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(The Northridge Review, Spring 2014)


I am the naked tree.


My bony, withered fingers

pluck birds

from the air.


I am refuge.


Unlike my sisters,

green and huge,

with endless nests

of squawking male-things

in their embraces—

emerging freely

from mounds

of soft earth,


unlike my sisters,

my feet

are planted—weighted

in concrete.

Published Poems by Laurisa White Reyes



(Camas: The Nature of the West, Winter 2013)


I remember

when, as children,

we climbed

to gather pinecones.

Cradled in our shirts

we carried them

and harvested

the smooth-shelled nuts

from between

the wooden laps.


Hands blackened

from the sap and soil,

held fast to the rough bark.

The same outstretched limbs

which held our weight

so confidently –

in winter bore the burden

of heaps of snow.

We’d tug

at the slightest bit of green

and tip our faces down

awaiting the avalanche to follow.


But it is the fragrance

I remember most,

the distinctive odor

of pine needles and wild flowers,

the scent of impending rain

carried along a crisp autumn wind,

and the bitter perfume of sap

that saturated our clothes and skin

long after the harvest was over.



(Welcome Home, Dec. 2003)


Hum of her machine.

The thit thit thit of needle

Jabbing at the cloth


While her daughter dreams

Of candy canes and satin

Bows, the mother sews.


Holding pins in teeth

Prick of finger, pinching seams

Foot pressing pedal


Daughter’s hair still lies

In the pattern where mother

Ran her fingers through


Yarn – hand-stitched – for hair

Two eyes, an embroidered smile

Blue calico dress


Underneath the tree –

More than buttons, more than thread

Gift of mother’s love.



(Writer's Journal, Vol. 23, No. 5 - September 2002)


Close-clipped grass

Cannot sing the wind

Cannot chant his name

Like Gregorian rhythms –

Pulsing water ripples.


My brother is buried here.


My steps circumvent

The faceless epitaphs.

My summons go unheard,

My voice

A stranger.


The trees drink my tears.

Do their roots embrace him?


I watch children play here

Unsuspecting, and I wonder –

Can the dead hear

The dull clink of shoes upon their names?


Etched in brass

Their names are whispered on the lips

Of strangers.

But here

There is no name on which to play,

For countless others to utter

Like any other name.


I breathe in solace –

Feel faint whispers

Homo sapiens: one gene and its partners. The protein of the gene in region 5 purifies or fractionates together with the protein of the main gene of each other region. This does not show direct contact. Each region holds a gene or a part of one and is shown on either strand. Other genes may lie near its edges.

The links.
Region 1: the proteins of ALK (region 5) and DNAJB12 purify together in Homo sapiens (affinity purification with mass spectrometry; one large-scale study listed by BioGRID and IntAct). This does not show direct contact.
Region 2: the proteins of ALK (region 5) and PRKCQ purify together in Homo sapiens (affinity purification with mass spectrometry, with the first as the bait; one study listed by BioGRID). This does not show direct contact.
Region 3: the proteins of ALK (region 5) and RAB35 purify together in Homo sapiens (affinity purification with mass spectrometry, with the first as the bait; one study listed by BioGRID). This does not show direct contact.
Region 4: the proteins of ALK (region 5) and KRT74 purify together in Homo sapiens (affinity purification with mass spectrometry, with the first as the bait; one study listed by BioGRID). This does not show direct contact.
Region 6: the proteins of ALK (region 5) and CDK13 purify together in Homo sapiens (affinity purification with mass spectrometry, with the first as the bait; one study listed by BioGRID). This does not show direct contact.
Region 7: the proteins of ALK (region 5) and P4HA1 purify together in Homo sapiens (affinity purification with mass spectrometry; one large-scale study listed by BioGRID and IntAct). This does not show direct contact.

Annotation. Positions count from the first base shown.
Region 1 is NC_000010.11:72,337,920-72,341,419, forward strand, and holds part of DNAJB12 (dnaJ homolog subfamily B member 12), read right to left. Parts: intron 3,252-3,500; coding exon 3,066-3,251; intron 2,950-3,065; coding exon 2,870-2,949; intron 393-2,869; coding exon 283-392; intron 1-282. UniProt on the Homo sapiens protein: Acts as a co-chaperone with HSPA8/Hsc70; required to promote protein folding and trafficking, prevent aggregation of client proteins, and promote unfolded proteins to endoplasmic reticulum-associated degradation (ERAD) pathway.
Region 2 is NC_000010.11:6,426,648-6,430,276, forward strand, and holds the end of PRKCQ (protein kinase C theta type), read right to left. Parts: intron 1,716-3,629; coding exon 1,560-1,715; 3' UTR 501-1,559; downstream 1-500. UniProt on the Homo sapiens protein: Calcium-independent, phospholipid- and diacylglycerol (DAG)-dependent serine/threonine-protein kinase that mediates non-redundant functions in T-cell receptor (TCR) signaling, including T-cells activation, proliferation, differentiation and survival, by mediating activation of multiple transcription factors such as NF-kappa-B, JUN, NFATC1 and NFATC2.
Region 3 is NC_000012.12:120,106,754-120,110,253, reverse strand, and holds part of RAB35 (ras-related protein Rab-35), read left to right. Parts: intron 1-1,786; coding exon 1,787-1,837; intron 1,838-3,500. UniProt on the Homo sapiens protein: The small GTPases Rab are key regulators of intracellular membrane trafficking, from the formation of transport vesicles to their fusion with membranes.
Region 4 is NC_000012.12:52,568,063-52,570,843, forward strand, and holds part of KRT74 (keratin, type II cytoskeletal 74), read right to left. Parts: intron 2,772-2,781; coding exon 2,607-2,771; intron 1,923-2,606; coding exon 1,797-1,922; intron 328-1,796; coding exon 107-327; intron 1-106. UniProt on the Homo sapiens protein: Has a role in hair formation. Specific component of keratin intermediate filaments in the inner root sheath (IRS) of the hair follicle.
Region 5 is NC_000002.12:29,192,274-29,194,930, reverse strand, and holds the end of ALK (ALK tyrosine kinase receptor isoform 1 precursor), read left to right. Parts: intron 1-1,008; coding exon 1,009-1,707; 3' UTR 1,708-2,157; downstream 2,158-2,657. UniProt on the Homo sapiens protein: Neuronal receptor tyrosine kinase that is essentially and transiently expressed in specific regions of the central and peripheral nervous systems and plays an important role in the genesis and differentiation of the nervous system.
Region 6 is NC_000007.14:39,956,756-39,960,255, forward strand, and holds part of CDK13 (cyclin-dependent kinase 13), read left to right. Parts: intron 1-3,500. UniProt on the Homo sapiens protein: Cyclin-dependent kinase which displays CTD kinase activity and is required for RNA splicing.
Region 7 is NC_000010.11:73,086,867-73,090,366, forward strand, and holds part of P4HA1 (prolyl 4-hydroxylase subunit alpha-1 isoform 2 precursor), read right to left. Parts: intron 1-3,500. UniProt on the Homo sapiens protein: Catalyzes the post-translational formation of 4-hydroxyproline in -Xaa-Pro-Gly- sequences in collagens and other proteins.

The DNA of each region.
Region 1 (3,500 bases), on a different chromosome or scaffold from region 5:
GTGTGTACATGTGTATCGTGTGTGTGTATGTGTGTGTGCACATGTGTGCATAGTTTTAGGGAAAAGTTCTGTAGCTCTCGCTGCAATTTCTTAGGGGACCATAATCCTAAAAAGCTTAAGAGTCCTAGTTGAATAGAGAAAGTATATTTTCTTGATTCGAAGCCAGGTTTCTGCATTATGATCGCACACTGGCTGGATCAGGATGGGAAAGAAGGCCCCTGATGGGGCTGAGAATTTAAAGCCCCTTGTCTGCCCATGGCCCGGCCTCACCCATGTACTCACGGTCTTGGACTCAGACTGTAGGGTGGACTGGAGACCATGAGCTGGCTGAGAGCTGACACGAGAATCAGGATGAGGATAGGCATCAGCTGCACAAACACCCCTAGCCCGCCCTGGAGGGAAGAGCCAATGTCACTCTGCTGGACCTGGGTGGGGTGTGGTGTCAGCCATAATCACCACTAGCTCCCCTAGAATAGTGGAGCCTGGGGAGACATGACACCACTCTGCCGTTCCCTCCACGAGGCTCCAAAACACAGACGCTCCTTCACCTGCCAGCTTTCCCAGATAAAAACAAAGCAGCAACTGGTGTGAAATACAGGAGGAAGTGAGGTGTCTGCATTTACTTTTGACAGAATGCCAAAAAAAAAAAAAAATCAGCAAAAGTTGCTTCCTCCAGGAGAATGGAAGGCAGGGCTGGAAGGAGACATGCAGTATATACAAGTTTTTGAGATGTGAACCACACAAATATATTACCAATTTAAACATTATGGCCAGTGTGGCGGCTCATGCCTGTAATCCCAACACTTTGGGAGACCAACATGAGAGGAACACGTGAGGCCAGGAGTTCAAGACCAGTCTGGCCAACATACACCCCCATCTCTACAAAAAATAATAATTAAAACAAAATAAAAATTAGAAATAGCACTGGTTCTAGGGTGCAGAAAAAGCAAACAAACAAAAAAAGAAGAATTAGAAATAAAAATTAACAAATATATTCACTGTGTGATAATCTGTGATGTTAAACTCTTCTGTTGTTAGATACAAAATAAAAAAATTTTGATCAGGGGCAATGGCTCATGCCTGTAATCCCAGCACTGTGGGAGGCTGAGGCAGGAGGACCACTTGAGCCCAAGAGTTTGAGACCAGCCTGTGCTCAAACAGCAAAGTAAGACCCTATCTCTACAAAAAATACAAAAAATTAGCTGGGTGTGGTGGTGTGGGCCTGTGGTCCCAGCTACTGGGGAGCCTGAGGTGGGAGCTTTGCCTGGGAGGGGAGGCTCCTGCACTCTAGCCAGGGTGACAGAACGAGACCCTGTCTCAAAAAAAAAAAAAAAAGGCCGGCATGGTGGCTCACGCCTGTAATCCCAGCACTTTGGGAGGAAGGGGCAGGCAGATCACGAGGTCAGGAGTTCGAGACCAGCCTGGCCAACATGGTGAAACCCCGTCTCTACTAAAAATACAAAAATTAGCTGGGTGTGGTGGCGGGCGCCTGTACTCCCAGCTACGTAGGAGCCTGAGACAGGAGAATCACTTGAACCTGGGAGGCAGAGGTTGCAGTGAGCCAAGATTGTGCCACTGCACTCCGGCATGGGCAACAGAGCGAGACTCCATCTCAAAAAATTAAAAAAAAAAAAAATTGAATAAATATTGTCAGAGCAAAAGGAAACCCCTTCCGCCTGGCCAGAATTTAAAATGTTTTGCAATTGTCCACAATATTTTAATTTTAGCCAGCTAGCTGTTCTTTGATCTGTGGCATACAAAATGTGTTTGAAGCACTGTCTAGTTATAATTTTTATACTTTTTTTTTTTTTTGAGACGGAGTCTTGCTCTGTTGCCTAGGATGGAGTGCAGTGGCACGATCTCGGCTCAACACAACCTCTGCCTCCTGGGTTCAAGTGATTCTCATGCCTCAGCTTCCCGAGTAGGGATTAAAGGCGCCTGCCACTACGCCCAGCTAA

Beating rhythms in my brain.


My brother is buried here.


I sing the wind.


"for Brian Combs"


(Westwind Literary Magazine, Fall 2014)


You were moving to Ecuador for a job

and offered your belongings, curios a life collects


while living. But I had trinkets of my own

no one wanted. Then you drove to the gun club,


rented a pistol, and punched a peephole

through your skull. The parts of you


no one wanted—your thwarted dreams

and brittle fears—mopped up, discarded.


Later, those same possessions I rejected

(thread-bare Levi’s, books with broken spines,


tools with tags still on) were packed in boxes

and bequeathed to Goodwill, where strangers


picked through the remnants of you

like crows on road kill. And in the paper:


“A 39-year-old man”— where even your name

was omitted. These holes, then, clotted with regret


are all you left behind.




(riverSedge: A Journal of Art and Literature, 2015 - Volume 28)


Rain falls hard in Retalhuleu.

Corrugated tin roofs amplify

the rhythmic drumming of the rain.


The day’s heat tortures me,

the rack of God demanding confession.

In the distance, Pacaya bleeds.


In this fiery heat, I manage only

rudimental tasks: eat, drink, eliminate, sleep.

I have reversed human evolution


to when man was mere animal foraging for food.

Leaving myself behind, I pursue the rain

through los calles embarradas,


the verdant jungles, and mist-cloaked montañas.

The currents of El Rio Samalá

pulse—the artery of Santiaguito.


Here the rain soothes my open wounds,

quenches my unquenchable thirst.

So that is why I am here.


I am here for the rain.


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